The primary focus of research in this laboratory is the design and execution of experiments aimed at defining the molecular determinants and the physiological roles of the multiple, functionally diverse, types of voltage-gated ion channels expressed in the cardiovascular and nervous systems that underlie action potential generation, propagation and cell-cell communication. Additional studies are focused on defining the molecular mechanisms involved in the physiological regulation of the expression, properties and functioning of these channels and determining how these mechanisms go awry in inherited and acquired diseases of the cardiovascular and nervous systems.
Accumulating evidence suggests that native neuronal and cardiac voltage-gated ion channels function in macromolecular protein complexes, comprising pore-forming subunits and a variety of cytosolic and transmembrane accessory and regulatory proteins that influence channel expression and functioning. Although previous studies conducted in heterologous cells have shown that accessory/regulatory proteins influence channel stability, trafficking, localization and/or biophysical properties, the physiological roles of these proteins in the generation of native voltage-gated ion channels in cardiac and neuronal cells are poorly understood. To address these questions directly, we are using in vivo and in vitro molecular genetics strategies to manipulate channel subunit expression, together with electrophysiological, molecular, biochemical and immunohistochemical methods to assess the functional consequences of these manipulations directly and to define the underlying regulatory mechanisms.
Back Row: Wei Wang, Oladapo Alabede, Denye Mickens, Tracey Hermanstyne, Joey Ransdell
Front Row: Rick Wilson, Jeanne Nerbonne, Miguel Campos
1974 B.Sc., Chemistry, Framingham State College, Framingham, MA
1978 Ph.D., Organic Chemistry, Georgetown University, Washington, DC
2002- present Alumni Endowed Professor, Department of Molecular Biology & Pharmacology, Washington University School of Medicine, St. Louis, MO
1997 – 2001 Professor, Department of Molecular Biology & Pharmacology, Washington University School of Medicine, St. Louis, MO
1991 – 1996 Associate Professor, Department of Molecular Biology & Pharmacology, Washington University School of Medicine, St. Louis, MO
1985 – 1990 Assistant Professor, Department of Pharmacology, Washington University School of Medicine, St. Louis, MO
Honors and Awards
2002-present Alumni endowed Professor of Molecular Biology and Pharmacology
1984-1989 American Heart Association Established Investigator Award
1981-1983 American Heart Association Postdoctoral Fellowship Award
1979-1981 National Institutes of Health Postdoctoral Fellowship Award
1979 W. W. Zorbach Memorial Prize for the Outstanding Chemistry Ph.D. Dissertation, Georgetown University, Washington, D.C.
- Bosch, M.K., Carrasquillo, Y., Ransdell, J.L., Kanakmedala, A., Ornitz, D.M., and Nerbonne, J.M. Intracellular FGF14 (iFGF14) is required for spontaneous and evoked firing in cerebellar Purkinje neurons and for motor coordination and balance. Journal of Neuroscience 35: 6752-6769 (2015).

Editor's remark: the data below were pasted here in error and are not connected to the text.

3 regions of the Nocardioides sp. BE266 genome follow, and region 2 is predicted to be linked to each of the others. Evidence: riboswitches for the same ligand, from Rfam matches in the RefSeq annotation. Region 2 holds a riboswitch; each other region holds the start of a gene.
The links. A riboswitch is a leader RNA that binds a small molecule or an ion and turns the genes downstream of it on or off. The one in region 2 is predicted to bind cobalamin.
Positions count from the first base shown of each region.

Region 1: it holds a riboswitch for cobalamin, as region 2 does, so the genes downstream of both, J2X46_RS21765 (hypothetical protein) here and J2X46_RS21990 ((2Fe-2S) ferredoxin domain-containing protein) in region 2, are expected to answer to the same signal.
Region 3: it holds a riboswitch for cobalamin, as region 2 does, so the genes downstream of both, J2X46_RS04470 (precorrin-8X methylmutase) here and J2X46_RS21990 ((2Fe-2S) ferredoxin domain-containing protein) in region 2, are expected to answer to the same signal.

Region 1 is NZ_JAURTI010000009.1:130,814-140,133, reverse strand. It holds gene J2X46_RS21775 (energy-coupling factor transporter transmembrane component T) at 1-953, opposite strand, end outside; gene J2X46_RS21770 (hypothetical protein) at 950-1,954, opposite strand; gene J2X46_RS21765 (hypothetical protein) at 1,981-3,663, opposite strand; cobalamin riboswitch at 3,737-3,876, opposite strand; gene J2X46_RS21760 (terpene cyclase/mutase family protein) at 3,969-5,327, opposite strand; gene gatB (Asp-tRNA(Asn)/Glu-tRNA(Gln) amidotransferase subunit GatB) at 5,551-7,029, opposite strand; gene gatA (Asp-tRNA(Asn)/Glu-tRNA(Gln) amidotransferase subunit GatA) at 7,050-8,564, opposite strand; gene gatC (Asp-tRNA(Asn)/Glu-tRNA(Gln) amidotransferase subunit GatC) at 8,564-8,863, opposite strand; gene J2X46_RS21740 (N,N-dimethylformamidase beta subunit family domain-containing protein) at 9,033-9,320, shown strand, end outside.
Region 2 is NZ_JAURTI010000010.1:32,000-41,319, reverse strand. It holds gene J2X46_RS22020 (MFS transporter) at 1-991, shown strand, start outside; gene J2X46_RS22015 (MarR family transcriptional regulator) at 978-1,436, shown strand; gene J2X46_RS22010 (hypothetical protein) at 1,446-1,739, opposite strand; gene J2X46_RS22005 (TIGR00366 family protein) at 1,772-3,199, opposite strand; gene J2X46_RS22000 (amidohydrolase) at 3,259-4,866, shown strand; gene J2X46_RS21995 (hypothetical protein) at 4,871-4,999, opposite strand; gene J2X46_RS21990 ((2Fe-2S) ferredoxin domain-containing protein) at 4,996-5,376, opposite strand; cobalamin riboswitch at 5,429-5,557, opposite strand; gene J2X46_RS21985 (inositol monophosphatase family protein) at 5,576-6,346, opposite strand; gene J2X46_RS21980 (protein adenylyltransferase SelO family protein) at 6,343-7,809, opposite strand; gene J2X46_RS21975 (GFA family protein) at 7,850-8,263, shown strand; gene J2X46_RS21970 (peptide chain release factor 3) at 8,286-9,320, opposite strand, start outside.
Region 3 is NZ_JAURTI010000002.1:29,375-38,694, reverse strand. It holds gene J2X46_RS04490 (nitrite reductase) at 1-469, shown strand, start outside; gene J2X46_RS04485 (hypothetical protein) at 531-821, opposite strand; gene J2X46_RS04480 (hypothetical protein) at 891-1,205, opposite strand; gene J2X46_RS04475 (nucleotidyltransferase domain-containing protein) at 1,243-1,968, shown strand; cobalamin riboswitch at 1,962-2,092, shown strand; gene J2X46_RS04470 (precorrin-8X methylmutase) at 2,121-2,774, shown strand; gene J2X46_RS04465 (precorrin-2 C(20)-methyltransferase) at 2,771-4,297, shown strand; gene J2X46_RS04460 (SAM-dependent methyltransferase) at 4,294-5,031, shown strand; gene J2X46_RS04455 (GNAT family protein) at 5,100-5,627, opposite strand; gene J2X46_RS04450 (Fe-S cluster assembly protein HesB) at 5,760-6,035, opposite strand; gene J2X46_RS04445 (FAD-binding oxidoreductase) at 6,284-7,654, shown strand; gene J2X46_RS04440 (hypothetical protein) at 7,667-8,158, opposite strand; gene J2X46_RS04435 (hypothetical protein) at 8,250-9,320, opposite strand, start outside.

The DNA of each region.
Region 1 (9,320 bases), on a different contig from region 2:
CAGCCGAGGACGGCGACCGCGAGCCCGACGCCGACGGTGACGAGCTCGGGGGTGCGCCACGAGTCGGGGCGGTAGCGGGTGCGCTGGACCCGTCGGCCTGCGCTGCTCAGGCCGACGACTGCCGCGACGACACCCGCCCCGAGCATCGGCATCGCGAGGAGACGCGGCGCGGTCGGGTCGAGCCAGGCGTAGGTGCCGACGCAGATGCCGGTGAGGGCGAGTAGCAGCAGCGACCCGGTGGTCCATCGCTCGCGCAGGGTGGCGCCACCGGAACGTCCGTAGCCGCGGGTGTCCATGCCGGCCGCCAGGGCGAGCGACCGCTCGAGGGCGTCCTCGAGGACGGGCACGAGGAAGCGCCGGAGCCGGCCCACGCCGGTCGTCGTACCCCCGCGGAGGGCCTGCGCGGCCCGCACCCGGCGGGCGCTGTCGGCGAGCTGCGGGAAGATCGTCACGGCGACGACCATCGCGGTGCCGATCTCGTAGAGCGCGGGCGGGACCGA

- Yang, K.C., Yamada, K.A., Patel, A.Y., Topkara, V.K., Ewald, G.A., Mann, D.L., and Nerbonne, J.M. Deep RNA sequencing reveals dynamic regulation of myocardial non-coding RNAs in the failing human heart and remodeling with mechanical circulatory support. Circulation 129:1009-1021(2014).
- Boczek, N.J., Ye, D., Wang, W., Johnson, E.K., Crotti, L., Teskr, D.J., Dagradi, F., Mizusawa, Y., Torchio, M., Alders, M., Guidicessi, J.R., Wilde, A.A., Schwarz, P.J., Nerbonne, J.M., and Ackerman, M.J. Characterization of SEMA3A-encoded semaphorine as a naturally occurring Kv4.3 protein inhibitor and its contribution to Brugada Syndrome. Circulation Research 115: 460-469 (2014).
- Foeger, N.C., Wang, W., Mellor, R.L., and Nerbonne, J.M. Stabilization of Kv4 protein by the accessory K+ channel interacting protein 2 (KChIP2) is required for the generation of native myocardial fast transient outward currents. Journal of Physiology 591: 4149-4166 (2013).
- Yang, K.-C., Ku, Y.-C., Lovett, M., and Nerbonne, J.M. Combined deep microRNA and mRNA sequencing identifies protective transcriptional signature of enhanced P13K signaling in cardiac hypertrophy. Journal of Molecular and Cellular Cardiology 53: 101-112 (2012).
- Carrasquillo, Y., Burkhalter, A., and Nerbonne, J.M. A-type K+ channels encoded by Kv4.2, Kv4.3 and Kv1.4 differentially regulate the intrinsic excitability of cortical pyramidal neurons. Journal of Physiology 590: 3877-3890 (2012).
- Granados-Fuentes, D., Norris, A.J., Carrasquillo, Y., Nerbonne, J.M., and Herzog, E.D. IA channels encoded by Kv1.4 and Kv4.2 regulate neuronal firing in the suprachiasmatic nucleus and circadian rhythms in locomotor activity. Journal of Neuroscience 32: 10045-10052 (2012).
- Marionneau, C., Carrasquillo, Y., Norris, A.J., Isom, L., Townsend, R.R., Link, A.J., and Nerbonne, J.M. The sodium channel accessory subunit, Nav1, regulates neuronal excitability through modulation of voltage-gated K+ channels. Journal of Neuroscience 32: 5716-5727 (2012).
- Norris, A.J., Foeger, N.C., and Nerbonne, J.M. Interdependent roles for accessory KChIP2, KChIP3 and KChIP4 in the generation of Kv4-encoded IA channels in cortical pyramidal neurons. Journal of Neuroscience 30: 13644-13655 (2010).
- Marionneau, C., Brunet, S., Flagg, T.P., Pilgram, T.K., Demolombe, S. and Nerbonne, J.M. Distinct cellular and molecular mechanisms underlie functional remodeling of repolarizing K+ currents with left ventricular hypertrophy. Circulation Research 102: 1406-1415 (2008).
- Nerbonne, J.M., and Kass, R.S. Molecular physiology of cardiac repolarization. Physiological Reviews 85: 1205-1253 (2005).